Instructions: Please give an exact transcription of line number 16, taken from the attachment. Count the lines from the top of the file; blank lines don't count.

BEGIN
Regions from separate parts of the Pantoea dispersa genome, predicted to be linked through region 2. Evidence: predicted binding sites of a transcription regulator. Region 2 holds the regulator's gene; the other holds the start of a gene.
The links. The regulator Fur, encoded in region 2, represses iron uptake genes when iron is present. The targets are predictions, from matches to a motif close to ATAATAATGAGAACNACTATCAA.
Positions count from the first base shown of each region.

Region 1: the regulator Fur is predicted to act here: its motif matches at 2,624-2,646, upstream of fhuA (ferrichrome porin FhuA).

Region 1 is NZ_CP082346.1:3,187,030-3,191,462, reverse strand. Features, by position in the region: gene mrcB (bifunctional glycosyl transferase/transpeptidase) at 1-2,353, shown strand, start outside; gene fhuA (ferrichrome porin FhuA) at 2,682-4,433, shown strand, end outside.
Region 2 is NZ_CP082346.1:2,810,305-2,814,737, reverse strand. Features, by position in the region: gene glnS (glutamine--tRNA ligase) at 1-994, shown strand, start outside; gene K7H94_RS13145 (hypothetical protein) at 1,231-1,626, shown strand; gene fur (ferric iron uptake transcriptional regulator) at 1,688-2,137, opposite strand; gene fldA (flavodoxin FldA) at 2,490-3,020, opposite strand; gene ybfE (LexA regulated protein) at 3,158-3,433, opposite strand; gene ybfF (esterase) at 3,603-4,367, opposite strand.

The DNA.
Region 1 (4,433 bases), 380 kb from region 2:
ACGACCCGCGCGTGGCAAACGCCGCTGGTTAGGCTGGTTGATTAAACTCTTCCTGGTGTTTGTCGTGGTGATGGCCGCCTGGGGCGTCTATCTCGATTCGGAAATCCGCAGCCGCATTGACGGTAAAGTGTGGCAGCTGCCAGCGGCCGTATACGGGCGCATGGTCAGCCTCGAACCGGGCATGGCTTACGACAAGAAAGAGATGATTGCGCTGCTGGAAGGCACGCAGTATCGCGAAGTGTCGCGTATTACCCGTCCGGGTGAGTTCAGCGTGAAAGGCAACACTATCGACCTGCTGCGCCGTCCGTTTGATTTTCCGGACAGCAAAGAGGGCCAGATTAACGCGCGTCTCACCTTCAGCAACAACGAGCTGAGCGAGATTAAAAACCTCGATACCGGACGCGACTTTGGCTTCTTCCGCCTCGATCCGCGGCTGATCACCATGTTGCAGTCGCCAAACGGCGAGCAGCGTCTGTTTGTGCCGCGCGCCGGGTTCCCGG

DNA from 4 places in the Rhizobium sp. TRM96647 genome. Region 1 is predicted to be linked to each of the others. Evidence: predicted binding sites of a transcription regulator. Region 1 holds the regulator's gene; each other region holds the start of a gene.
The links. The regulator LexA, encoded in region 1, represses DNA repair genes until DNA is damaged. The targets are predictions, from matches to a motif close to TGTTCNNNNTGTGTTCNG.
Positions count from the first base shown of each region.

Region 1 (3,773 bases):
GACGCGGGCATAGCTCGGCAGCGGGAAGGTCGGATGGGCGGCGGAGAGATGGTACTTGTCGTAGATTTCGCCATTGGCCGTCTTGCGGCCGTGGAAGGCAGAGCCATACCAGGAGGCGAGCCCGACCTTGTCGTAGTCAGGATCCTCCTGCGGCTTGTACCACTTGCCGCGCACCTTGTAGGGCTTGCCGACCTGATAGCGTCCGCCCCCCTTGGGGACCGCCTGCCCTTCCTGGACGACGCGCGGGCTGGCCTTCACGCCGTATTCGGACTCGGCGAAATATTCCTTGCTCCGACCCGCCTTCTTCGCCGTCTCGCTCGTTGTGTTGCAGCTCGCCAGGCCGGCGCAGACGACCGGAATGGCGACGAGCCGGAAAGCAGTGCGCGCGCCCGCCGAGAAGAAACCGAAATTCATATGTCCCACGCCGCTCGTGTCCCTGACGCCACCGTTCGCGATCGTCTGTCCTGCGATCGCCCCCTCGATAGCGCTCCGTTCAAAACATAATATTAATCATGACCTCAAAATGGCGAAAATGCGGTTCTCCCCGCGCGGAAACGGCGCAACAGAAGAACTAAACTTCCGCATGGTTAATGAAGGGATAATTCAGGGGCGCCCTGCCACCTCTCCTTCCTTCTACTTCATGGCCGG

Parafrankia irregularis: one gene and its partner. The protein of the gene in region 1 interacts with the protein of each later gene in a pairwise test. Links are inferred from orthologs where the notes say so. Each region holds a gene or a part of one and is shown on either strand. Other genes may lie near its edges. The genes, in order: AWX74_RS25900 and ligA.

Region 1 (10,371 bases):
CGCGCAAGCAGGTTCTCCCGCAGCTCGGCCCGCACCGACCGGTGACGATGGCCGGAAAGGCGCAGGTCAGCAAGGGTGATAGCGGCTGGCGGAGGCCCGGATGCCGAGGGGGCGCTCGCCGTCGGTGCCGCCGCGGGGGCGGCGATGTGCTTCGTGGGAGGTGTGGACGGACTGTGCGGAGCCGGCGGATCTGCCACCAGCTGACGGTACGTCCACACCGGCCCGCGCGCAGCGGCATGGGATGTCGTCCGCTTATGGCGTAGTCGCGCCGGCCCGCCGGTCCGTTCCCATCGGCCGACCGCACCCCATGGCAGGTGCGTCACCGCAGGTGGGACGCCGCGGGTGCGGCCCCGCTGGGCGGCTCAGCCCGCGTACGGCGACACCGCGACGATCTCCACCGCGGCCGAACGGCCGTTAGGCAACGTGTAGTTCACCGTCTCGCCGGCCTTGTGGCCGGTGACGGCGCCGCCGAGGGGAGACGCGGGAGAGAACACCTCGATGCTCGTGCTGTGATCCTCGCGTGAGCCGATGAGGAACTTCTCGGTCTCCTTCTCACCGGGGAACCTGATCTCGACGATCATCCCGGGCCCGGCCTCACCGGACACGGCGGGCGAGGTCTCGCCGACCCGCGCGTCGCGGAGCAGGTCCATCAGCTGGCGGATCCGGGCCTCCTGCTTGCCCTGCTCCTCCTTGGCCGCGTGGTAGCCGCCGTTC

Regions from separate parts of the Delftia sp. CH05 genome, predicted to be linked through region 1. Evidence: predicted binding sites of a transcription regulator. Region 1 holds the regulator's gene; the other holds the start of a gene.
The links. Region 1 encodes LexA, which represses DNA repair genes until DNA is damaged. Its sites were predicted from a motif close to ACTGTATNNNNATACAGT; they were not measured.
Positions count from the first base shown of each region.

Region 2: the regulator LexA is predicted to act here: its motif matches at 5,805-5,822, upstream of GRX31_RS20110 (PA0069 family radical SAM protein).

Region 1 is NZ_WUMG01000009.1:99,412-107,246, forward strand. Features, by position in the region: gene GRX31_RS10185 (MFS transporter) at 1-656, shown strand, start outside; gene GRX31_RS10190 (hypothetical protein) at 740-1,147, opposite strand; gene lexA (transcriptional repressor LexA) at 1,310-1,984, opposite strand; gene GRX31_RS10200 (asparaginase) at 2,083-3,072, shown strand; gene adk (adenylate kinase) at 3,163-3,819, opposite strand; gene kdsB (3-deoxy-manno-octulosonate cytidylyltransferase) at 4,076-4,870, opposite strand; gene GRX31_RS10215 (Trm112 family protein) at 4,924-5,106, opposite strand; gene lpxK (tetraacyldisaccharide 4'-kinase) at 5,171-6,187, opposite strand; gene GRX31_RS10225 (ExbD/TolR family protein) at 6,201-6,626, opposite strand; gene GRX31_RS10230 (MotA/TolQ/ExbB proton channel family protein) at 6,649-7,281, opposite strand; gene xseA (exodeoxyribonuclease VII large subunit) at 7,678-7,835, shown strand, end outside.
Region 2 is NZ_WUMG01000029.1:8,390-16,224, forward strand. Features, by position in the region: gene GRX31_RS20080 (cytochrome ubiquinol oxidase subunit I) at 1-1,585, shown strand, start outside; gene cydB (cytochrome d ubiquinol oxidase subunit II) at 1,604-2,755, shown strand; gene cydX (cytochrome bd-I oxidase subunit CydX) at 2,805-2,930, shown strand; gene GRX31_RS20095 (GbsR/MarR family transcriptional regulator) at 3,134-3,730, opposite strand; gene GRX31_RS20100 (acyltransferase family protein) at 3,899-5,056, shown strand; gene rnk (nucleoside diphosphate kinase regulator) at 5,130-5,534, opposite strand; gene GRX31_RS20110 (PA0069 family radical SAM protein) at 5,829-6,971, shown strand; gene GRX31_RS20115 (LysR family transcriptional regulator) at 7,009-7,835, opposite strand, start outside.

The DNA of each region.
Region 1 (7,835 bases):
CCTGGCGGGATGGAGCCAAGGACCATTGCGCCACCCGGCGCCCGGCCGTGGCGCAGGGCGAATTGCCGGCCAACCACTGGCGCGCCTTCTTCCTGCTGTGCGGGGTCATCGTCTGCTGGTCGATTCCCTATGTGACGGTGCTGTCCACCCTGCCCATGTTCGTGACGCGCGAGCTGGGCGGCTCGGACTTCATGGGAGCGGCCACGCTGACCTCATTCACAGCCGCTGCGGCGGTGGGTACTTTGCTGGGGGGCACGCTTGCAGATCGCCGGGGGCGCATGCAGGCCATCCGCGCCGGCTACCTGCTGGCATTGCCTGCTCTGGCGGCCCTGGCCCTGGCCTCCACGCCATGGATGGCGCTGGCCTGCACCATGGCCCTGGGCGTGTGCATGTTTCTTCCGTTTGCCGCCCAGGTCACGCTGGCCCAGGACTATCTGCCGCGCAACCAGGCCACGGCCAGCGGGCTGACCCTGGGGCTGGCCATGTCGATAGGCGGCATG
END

Region 1 (10,371 bases):